Andrei Barkovskii, Professor
Ph.D., Microbiology, SSR Supreme Cert. Comm.
Shigella bacteria cause half a million infections, 6,000 hospitalizations, and 70 deaths annually in the United States. These bacteria are of particular concern due to their high survivability, low infectious dose, and high adaptability. Cases of shigellosis from Shigella sonnei are becoming a more prevalent issue in the U.S. as the bacteria continues to develop higher resistance to today’s strongest antibiotics. Much of this resistance is connected to the exchange of genes between strains of Shigella due to insertion sequences (IS), intercontinental travel, and men who have sex with men (MSM). As a result of increased resistance, the use of antibiotic treatment may need to be replaced. New treatment methods are being researched to better treat/prevent Shigella infections.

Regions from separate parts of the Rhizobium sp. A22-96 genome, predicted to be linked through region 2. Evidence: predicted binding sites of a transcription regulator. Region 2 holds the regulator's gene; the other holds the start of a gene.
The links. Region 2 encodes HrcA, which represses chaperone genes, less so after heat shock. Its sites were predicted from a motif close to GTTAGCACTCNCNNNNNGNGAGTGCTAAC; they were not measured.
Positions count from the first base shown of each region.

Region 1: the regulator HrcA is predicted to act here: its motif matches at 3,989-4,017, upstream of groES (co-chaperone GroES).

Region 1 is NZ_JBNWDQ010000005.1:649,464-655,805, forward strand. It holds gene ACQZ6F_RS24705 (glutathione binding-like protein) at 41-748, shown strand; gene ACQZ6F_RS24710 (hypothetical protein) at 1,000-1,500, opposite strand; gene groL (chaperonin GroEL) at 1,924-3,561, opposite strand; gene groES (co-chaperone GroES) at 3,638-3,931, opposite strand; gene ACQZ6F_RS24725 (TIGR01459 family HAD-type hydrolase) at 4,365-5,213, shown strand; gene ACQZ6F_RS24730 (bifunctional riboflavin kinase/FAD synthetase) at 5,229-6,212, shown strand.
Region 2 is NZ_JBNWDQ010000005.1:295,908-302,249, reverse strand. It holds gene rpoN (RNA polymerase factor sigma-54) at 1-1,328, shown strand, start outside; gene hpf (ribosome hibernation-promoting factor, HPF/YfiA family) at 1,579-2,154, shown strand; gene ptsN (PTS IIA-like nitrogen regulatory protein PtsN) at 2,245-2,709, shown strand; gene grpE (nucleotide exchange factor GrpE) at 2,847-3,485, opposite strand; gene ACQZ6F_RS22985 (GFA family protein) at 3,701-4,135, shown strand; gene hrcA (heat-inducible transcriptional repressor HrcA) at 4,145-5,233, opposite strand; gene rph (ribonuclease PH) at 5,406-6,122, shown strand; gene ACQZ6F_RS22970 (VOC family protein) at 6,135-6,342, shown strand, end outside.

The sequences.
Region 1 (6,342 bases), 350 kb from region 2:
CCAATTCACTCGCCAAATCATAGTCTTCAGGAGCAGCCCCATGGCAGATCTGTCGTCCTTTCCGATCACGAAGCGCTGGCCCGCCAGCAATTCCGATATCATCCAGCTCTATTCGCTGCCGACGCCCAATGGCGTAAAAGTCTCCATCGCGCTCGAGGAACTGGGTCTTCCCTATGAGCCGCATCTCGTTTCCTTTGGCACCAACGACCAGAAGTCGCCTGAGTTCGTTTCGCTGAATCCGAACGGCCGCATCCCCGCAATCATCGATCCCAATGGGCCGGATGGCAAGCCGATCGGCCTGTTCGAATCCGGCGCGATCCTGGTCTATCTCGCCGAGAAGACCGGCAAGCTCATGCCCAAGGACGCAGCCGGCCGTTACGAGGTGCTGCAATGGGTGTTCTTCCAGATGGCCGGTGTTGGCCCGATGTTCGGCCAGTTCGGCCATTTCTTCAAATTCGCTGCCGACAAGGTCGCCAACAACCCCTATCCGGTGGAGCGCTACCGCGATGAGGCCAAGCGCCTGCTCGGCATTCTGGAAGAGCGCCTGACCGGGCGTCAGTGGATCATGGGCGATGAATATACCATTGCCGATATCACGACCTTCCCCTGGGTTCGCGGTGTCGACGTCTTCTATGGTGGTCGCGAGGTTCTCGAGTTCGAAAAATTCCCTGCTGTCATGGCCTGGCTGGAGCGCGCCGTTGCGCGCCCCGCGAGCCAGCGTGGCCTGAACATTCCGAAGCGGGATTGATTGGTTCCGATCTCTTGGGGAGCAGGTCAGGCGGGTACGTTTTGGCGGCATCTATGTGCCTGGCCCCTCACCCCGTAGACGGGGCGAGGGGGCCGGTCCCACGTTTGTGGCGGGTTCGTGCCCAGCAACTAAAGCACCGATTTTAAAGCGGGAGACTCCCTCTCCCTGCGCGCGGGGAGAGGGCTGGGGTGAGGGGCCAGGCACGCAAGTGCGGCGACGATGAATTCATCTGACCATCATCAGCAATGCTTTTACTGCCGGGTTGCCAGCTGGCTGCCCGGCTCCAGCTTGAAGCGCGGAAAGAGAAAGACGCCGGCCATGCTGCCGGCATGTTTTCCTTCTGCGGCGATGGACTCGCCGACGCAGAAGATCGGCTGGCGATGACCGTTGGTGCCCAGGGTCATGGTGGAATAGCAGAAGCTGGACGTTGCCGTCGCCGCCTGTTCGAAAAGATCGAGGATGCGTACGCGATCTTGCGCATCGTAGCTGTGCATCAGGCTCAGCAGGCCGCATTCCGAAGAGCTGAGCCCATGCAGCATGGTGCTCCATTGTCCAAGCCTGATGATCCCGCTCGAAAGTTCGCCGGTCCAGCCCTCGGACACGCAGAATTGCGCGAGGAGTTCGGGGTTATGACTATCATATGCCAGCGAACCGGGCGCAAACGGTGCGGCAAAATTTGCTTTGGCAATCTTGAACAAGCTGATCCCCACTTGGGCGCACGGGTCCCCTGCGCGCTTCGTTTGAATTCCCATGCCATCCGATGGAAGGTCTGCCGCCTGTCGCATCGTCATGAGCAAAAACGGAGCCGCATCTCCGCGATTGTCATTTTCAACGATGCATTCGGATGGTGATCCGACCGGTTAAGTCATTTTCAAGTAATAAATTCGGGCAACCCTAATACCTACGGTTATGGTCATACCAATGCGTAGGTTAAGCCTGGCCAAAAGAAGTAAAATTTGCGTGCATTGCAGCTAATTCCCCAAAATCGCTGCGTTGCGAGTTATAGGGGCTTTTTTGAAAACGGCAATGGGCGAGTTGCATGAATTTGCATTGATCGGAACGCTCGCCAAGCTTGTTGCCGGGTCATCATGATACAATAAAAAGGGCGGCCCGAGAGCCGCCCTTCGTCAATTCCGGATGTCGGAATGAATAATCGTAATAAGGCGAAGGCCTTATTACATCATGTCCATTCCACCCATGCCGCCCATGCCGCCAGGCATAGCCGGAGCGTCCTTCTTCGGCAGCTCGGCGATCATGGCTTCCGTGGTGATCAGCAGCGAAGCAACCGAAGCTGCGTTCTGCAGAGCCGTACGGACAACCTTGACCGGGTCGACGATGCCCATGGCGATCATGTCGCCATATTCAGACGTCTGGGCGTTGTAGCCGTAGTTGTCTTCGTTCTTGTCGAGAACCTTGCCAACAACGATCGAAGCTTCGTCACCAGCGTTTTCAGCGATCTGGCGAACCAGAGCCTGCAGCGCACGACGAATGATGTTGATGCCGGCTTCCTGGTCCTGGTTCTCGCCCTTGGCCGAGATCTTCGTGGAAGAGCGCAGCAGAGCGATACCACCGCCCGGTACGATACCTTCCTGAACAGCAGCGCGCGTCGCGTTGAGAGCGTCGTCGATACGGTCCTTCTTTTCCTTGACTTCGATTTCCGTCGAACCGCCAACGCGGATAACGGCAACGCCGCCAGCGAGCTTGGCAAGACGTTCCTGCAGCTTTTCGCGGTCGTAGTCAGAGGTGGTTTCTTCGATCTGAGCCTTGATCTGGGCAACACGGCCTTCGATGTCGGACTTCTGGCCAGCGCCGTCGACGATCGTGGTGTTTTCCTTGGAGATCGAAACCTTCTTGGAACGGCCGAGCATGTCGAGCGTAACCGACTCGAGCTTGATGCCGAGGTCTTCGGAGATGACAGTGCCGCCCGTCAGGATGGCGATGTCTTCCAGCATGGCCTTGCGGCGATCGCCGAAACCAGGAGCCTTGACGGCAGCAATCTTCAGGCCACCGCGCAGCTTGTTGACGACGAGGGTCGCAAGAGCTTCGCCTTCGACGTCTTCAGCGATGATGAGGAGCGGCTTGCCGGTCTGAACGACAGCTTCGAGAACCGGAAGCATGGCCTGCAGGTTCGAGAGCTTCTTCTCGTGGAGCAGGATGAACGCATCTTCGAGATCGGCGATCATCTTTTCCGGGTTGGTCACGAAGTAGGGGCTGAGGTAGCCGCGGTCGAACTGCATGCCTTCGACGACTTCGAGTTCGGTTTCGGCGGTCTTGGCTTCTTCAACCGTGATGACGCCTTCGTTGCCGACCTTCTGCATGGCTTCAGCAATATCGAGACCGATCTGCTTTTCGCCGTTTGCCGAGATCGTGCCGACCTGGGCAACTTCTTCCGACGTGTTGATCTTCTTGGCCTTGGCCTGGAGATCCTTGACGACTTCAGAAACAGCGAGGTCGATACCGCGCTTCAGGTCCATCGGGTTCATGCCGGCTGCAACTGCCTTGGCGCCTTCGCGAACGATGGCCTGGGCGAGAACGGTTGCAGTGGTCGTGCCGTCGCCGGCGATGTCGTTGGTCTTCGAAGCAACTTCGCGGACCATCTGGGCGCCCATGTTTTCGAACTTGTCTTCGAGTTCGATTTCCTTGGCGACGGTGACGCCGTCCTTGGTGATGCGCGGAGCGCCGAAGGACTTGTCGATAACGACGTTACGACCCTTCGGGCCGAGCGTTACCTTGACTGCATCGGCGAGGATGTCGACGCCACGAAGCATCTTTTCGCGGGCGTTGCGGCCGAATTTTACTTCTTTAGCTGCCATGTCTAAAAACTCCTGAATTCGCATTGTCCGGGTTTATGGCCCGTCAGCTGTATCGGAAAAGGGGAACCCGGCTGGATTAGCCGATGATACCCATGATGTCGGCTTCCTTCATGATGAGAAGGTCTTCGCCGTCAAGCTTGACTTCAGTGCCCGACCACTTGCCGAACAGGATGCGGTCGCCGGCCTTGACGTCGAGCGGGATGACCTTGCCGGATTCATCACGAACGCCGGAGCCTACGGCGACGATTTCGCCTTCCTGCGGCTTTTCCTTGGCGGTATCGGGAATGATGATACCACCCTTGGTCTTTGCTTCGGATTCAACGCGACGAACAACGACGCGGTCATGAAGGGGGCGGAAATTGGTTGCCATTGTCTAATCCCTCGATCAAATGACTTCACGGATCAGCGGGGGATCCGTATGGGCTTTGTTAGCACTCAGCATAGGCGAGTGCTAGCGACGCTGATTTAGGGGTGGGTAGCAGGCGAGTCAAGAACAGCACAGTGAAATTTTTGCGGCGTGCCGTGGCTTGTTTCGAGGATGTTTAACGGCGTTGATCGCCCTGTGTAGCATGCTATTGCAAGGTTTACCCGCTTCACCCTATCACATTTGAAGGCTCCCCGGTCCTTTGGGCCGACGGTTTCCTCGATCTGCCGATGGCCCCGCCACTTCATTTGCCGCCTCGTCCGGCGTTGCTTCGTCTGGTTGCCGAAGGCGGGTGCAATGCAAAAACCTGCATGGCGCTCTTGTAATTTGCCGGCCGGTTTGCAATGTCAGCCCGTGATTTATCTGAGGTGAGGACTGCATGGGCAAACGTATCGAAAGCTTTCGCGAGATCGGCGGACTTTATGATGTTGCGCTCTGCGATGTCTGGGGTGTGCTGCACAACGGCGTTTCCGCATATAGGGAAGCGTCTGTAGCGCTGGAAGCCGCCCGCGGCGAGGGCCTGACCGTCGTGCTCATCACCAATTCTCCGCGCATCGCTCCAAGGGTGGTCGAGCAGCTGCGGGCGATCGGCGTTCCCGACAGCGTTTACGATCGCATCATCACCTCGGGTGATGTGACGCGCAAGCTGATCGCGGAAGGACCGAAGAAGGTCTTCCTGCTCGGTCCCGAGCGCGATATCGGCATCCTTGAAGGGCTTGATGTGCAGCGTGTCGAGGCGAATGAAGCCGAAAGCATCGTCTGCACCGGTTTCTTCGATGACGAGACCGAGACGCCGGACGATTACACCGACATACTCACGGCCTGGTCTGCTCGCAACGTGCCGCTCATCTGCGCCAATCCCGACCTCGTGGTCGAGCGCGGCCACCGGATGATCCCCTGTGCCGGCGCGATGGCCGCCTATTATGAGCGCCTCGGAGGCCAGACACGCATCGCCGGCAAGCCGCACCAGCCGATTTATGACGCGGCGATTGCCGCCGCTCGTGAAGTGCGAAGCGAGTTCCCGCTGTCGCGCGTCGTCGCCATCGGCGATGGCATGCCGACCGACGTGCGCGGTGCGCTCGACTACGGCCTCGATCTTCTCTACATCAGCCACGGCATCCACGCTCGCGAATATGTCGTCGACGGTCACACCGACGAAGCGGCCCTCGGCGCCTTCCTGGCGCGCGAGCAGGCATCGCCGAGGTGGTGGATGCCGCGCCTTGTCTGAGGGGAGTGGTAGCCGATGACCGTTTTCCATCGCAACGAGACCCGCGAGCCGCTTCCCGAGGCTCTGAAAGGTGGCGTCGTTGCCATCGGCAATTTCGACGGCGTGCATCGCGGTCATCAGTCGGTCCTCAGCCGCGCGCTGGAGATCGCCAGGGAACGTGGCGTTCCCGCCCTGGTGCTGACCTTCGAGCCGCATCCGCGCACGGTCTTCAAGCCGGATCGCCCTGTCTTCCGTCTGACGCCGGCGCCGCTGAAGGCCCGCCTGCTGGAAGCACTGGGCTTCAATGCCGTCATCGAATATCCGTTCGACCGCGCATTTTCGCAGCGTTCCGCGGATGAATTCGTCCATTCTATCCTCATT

Pharr, William J.
"Increasing Antibiotic Resistance in Shigella Bacteria in the United States,"
The Corinthian: Vol. 20, Article 10.
Available at: https://kb.gcsu.edu/thecorinthian/vol20/iss1/10